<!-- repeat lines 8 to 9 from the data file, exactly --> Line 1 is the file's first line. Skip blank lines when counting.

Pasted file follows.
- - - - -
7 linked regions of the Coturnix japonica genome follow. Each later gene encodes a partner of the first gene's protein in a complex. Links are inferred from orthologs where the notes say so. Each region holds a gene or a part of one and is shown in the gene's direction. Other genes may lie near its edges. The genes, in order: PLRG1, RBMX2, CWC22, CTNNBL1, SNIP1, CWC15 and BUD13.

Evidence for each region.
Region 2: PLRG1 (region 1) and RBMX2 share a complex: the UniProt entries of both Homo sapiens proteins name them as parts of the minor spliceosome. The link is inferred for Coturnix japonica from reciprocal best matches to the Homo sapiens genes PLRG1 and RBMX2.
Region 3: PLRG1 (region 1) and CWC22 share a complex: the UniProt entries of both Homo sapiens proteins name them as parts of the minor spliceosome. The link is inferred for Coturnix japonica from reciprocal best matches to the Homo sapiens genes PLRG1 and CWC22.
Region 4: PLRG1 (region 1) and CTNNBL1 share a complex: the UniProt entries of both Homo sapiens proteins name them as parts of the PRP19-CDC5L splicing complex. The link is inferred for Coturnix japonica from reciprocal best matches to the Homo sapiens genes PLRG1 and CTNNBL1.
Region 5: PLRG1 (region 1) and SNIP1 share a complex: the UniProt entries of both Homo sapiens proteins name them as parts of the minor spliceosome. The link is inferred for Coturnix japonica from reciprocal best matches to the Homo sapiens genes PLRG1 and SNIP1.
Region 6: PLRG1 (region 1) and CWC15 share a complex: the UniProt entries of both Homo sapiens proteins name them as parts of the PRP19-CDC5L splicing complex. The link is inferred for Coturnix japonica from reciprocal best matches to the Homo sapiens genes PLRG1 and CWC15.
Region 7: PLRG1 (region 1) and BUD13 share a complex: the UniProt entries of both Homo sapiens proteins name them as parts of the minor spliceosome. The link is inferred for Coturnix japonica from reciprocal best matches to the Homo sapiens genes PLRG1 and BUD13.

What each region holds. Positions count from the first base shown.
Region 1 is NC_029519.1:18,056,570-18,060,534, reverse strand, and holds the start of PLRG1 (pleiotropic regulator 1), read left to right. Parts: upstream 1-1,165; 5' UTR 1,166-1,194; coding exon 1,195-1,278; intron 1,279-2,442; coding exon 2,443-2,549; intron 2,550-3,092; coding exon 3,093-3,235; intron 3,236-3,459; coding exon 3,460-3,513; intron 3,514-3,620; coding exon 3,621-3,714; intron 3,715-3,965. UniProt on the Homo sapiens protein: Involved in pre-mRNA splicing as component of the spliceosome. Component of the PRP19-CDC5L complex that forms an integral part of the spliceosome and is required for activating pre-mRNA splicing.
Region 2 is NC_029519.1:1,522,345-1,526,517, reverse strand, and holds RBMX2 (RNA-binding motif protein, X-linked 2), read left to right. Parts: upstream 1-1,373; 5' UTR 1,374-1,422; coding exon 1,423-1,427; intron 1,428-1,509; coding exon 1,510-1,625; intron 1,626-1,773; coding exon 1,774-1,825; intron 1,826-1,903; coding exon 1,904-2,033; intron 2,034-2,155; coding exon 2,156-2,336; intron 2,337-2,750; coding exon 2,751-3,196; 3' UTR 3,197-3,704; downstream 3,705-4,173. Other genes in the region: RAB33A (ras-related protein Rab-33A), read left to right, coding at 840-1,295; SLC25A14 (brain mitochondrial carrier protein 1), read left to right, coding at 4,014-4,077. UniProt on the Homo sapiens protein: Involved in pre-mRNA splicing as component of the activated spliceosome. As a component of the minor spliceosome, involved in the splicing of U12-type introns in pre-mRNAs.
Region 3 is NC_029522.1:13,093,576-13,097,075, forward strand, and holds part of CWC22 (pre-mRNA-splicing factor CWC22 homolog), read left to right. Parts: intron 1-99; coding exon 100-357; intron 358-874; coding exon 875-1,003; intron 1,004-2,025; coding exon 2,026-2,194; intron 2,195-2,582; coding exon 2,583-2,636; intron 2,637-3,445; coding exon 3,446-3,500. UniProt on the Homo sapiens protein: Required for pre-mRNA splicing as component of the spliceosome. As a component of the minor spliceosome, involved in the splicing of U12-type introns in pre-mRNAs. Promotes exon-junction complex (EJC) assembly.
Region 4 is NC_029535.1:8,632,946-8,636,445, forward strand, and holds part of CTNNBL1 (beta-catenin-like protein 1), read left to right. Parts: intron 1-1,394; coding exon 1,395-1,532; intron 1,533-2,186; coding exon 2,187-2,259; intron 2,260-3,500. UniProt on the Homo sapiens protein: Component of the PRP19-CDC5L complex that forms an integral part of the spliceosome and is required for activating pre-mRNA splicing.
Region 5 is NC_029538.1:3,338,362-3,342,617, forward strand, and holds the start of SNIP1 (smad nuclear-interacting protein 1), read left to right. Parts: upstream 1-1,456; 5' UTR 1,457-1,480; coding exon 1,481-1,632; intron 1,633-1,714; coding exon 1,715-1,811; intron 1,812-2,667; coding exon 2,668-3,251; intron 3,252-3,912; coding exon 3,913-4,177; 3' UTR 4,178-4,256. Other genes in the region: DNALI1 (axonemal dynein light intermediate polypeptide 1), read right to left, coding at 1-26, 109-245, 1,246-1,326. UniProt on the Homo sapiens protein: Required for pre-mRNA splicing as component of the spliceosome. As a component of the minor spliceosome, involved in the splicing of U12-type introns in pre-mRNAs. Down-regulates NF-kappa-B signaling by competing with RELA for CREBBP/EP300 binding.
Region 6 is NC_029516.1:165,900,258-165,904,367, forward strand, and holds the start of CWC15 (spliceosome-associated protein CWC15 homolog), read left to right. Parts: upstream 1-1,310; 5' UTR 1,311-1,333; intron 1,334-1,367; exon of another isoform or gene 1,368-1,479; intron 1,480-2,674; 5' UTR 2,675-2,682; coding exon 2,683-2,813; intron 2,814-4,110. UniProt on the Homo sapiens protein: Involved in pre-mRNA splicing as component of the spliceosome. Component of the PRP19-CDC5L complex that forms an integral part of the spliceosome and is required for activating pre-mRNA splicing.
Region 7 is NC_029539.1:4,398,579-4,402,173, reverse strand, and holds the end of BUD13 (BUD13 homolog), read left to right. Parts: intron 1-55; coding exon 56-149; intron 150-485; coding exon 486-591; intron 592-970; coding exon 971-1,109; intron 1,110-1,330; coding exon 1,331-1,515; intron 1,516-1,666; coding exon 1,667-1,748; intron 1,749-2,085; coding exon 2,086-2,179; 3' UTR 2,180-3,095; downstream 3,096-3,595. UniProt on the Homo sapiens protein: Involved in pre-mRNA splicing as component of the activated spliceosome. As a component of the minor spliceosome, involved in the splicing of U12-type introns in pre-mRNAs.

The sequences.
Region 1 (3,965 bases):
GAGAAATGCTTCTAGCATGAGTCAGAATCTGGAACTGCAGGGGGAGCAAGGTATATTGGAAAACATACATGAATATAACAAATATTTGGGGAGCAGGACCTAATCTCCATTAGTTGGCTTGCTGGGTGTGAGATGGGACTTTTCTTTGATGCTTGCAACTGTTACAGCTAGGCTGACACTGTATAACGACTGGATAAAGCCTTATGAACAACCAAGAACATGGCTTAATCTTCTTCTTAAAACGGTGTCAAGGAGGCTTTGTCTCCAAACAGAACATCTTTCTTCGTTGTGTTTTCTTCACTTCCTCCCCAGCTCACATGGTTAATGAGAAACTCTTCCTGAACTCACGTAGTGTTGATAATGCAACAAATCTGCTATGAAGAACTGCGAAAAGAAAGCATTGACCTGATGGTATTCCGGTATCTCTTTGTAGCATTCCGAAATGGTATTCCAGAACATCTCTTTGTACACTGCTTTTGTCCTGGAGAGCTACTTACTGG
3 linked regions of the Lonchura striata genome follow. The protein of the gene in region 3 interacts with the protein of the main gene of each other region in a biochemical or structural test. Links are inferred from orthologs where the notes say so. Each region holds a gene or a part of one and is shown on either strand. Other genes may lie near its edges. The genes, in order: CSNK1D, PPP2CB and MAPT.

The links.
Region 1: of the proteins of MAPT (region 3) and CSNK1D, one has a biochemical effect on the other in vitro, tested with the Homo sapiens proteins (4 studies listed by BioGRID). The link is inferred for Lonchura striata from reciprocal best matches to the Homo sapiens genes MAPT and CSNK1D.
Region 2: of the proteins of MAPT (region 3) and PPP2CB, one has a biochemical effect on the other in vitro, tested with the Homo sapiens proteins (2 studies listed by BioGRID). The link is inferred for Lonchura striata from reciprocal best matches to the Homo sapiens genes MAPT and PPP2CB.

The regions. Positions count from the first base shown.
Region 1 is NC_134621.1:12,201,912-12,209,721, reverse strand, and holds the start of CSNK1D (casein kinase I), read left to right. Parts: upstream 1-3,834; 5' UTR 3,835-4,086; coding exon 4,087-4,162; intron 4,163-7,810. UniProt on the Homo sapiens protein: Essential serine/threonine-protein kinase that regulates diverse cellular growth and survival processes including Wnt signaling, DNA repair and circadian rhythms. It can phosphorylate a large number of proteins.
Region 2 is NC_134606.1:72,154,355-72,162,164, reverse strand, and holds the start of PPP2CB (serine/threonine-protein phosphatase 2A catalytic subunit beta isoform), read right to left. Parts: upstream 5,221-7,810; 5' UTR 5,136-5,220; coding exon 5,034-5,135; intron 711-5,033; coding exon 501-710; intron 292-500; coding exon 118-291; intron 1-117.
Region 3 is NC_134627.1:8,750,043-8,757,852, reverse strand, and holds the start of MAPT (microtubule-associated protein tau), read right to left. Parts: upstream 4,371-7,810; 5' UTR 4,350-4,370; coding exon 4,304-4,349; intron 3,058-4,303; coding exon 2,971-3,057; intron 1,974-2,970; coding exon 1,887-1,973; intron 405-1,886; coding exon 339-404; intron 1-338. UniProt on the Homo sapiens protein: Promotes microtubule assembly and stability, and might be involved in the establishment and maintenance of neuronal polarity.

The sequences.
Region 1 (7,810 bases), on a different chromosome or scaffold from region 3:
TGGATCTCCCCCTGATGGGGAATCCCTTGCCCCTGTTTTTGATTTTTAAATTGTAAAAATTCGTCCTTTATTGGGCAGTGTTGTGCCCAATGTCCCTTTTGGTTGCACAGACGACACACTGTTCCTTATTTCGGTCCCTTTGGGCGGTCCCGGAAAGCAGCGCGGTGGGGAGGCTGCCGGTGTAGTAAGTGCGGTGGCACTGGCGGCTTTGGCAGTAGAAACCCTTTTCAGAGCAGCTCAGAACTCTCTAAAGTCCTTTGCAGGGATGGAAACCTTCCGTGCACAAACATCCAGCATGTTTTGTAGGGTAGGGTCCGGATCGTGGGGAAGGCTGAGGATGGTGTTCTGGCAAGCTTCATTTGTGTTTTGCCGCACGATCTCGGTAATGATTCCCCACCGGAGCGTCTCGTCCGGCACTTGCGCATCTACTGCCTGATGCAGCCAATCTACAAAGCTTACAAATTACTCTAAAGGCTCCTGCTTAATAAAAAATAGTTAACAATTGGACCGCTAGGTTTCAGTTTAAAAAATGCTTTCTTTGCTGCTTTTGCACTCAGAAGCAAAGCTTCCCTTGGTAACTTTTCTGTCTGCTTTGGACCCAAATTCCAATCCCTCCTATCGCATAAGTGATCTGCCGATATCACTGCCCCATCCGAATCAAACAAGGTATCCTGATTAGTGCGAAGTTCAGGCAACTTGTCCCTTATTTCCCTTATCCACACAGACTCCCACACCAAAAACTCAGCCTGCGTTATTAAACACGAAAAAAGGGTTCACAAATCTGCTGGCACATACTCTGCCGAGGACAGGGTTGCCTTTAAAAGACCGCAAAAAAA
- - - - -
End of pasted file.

Region 7: PLRG1 (region 1) and BUD13 share a complex: the UniProt entries of both Homo sapiens proteins name them as parts of the minor spliceosome. The link is inferred for Coturnix japonica from reciprocal best matches to the Homo sapiens genes PLRG1 and BUD13.

What each region holds. Positions count from the first base shown.